The Master of Ballantrae

 

bookshelves: adventure, classic, historical-fiction, revenge, britain-scotland, victorian, seven-seas, war, published-1889, hardback

Read in June, 2009, read count: 2

 

Description: Set in Scotland during the 1745 Jacobite Rebellion, in the exotic French Indies, and in the North American wilderness, the story has as its hero one of the most compelling yet horrifying studies of evil in nineteenth-century fiction—James Durie, Master of Ballantrae. The Master is about his infective influence—on his younger, less attractive brother Henry; on Henry’s wife Alison; and on those narrators whom Stevenson so skilfully employs to present their experiences of this charming, ruthless, and evil man.

A very fragile copy of my mothers – faded red cloth, inscribed Gillian R Tanner(1956) and the price? 4/-, that’s four shillings to us who remember the ol’ conundrums. I think this is my favourite RLS; it is so dark.

At that time [1745:] there dwelt a family of four persons in the house of Durrisdeer, near St Brides, on the Solway shore; a chief hold of their race since the Reformation.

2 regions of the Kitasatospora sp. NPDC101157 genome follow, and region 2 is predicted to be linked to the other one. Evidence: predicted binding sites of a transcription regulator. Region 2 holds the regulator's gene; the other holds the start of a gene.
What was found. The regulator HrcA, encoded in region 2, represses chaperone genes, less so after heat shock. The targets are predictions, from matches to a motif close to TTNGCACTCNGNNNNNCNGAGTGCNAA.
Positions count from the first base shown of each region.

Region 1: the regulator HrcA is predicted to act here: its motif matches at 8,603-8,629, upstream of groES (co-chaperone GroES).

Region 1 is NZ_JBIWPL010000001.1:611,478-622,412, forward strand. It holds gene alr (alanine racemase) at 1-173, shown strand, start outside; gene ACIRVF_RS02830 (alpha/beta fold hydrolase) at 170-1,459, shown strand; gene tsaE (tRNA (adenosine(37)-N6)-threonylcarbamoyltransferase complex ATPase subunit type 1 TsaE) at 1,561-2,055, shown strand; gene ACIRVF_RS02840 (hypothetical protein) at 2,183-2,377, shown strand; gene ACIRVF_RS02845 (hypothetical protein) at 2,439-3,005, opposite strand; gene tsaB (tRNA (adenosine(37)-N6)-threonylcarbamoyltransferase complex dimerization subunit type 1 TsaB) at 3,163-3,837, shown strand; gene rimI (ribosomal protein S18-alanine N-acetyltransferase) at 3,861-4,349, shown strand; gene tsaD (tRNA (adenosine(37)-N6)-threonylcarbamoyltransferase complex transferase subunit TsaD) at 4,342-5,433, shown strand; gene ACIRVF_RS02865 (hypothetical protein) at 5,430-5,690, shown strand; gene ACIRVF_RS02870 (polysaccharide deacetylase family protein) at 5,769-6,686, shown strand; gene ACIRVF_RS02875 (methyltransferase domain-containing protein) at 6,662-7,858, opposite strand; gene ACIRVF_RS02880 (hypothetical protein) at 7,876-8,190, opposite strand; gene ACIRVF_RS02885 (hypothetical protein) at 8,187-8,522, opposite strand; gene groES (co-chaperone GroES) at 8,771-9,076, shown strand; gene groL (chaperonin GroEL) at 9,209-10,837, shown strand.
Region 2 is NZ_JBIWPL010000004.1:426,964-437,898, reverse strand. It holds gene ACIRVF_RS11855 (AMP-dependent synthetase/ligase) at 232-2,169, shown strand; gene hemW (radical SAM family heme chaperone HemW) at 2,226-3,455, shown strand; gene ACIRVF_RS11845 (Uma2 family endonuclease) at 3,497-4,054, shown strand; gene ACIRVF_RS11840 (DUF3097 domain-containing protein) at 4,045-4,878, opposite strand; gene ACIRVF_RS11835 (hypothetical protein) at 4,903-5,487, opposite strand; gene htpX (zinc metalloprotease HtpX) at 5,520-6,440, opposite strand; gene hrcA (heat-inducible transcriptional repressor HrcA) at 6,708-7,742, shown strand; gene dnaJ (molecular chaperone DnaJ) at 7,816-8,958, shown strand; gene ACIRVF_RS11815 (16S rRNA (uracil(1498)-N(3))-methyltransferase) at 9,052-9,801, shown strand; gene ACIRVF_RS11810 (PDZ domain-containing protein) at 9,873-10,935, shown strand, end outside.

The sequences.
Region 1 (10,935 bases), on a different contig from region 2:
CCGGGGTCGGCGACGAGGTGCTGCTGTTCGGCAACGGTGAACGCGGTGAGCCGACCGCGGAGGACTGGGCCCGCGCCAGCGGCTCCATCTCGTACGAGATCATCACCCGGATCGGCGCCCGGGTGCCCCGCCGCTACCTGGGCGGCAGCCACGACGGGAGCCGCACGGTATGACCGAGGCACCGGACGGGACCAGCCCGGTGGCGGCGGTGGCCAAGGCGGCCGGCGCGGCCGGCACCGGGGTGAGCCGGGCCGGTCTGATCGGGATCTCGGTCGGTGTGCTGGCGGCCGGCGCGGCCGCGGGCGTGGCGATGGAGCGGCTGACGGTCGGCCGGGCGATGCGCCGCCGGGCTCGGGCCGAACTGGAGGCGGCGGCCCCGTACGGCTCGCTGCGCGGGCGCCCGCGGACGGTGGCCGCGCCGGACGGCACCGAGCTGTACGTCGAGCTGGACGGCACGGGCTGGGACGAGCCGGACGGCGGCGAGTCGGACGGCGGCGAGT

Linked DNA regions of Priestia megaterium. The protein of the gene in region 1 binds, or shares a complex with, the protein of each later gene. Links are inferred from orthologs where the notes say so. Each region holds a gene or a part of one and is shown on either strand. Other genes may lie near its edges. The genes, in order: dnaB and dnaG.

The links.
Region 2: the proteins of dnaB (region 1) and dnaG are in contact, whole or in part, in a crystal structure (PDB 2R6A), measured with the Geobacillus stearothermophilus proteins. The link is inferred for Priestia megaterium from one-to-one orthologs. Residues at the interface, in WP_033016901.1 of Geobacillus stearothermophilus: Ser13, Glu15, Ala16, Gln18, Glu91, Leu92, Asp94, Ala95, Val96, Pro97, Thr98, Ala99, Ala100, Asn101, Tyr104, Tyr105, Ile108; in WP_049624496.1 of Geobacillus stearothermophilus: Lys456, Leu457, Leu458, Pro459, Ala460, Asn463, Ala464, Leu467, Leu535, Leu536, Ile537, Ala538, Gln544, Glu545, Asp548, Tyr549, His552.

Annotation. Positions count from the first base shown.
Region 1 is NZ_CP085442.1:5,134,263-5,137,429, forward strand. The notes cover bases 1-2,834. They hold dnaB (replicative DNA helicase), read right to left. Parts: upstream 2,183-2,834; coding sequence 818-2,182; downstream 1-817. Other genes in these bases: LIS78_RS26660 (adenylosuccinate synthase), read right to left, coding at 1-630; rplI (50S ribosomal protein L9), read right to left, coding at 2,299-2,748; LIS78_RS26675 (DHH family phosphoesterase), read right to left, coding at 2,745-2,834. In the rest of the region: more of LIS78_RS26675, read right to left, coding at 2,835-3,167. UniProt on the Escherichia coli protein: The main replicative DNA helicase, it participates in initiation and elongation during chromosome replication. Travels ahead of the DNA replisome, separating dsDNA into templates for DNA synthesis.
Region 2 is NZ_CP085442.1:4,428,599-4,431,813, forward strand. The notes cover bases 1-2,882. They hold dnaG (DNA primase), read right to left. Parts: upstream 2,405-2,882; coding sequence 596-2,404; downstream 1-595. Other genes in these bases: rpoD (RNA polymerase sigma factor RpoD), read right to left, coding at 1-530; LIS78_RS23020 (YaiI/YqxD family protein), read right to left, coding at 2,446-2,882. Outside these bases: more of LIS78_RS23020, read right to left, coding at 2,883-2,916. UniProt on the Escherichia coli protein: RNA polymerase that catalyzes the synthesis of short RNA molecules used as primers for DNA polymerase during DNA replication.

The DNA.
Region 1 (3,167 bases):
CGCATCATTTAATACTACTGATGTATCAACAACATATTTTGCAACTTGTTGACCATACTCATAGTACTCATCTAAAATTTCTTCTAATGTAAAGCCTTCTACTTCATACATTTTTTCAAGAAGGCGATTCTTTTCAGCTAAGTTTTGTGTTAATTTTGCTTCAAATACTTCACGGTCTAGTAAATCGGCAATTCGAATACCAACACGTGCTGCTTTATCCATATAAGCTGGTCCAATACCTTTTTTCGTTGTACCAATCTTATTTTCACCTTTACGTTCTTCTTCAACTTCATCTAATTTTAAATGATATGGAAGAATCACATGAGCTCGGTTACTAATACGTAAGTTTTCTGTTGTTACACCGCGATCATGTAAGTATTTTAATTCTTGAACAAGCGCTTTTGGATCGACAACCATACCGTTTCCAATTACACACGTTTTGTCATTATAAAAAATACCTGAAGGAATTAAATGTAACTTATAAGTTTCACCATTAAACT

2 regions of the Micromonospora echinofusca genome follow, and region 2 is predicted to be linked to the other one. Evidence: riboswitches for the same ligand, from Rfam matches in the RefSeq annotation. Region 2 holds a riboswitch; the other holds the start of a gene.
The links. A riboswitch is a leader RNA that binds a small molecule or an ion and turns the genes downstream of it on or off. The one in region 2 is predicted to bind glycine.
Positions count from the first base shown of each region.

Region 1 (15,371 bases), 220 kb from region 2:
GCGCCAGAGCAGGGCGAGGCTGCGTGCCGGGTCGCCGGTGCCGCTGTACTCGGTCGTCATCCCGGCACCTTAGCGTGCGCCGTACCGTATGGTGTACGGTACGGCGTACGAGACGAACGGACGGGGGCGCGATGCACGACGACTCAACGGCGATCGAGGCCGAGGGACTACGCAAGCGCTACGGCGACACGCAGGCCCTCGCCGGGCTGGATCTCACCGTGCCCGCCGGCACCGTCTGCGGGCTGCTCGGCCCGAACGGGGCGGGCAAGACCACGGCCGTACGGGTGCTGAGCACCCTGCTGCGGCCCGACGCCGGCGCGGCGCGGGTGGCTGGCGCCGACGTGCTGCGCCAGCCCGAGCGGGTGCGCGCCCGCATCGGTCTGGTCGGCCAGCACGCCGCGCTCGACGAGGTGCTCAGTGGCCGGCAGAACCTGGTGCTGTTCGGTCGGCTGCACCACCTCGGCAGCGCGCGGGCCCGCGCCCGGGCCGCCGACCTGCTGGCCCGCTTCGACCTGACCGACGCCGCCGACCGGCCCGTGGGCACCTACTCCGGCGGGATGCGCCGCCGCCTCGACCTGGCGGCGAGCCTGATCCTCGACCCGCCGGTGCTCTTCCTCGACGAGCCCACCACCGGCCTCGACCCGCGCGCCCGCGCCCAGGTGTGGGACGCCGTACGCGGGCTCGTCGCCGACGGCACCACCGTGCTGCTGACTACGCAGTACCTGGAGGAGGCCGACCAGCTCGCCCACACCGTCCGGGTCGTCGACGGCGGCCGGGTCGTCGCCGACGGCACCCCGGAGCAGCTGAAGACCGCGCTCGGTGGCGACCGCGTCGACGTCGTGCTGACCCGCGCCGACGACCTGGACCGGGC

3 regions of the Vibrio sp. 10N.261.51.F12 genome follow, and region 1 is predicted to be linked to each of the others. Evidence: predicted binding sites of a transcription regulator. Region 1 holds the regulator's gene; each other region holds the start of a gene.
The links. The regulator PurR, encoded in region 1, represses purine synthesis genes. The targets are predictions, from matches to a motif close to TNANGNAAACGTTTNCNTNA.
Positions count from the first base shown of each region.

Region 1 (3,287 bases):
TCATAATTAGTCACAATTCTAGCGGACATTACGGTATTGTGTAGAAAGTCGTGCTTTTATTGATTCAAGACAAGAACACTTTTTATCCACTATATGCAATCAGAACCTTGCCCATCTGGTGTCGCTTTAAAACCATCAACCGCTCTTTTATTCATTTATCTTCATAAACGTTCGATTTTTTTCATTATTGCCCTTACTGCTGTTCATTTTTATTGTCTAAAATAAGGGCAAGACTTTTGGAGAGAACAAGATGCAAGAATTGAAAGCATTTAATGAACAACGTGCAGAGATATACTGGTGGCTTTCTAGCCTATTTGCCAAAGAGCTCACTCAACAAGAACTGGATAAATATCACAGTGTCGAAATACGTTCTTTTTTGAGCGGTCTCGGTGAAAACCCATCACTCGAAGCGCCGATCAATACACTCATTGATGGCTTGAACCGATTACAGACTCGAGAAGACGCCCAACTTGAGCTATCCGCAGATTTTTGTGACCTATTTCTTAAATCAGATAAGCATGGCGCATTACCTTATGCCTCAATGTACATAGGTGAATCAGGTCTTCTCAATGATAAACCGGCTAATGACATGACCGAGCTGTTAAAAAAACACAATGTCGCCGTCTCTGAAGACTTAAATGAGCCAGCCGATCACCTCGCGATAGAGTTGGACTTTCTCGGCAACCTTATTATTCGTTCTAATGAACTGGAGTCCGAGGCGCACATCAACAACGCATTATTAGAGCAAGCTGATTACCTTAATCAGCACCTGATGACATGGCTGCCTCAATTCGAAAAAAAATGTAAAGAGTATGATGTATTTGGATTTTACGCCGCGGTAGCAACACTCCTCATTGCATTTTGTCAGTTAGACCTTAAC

The Rising(from Wiki)

The novel is presented as the memoir of one Ephraim Mackellar, steward of the Durrisdeer estate in Scotland. The novel opens in 1745, the year of the Jacobite Rising. When Bonnie Prince Charlie raises the banner of the Stewarts the Durie family–the Laird of Durrisdeer, his older son James Durie (the Master of Ballantrae) and his younger son Henry Durie–decide on a common strategy: one son will join the uprising while the other will join the loyalists. That way, whichever side wins the family’s noble status and estate will be preserved. Logically, the younger son should join the rebels, but the Master insists on being the rebel (a more exciting choice) and contemptuously accuses Henry of trying to usurp his place, comparing him to Jacob. The two sons agree to toss a coin to determine who goes. The Master wins and departs to join the Rising, while Henry remains in support of King George II.

Ailean Breic Stuibhairt was an 18th-century soldier and Scottish Jacobite resistance figure. He was the centre of a murder case that inspired novels by Walter Scott and Robert Louis Stevenson. Notorious as the Appin Murderer.

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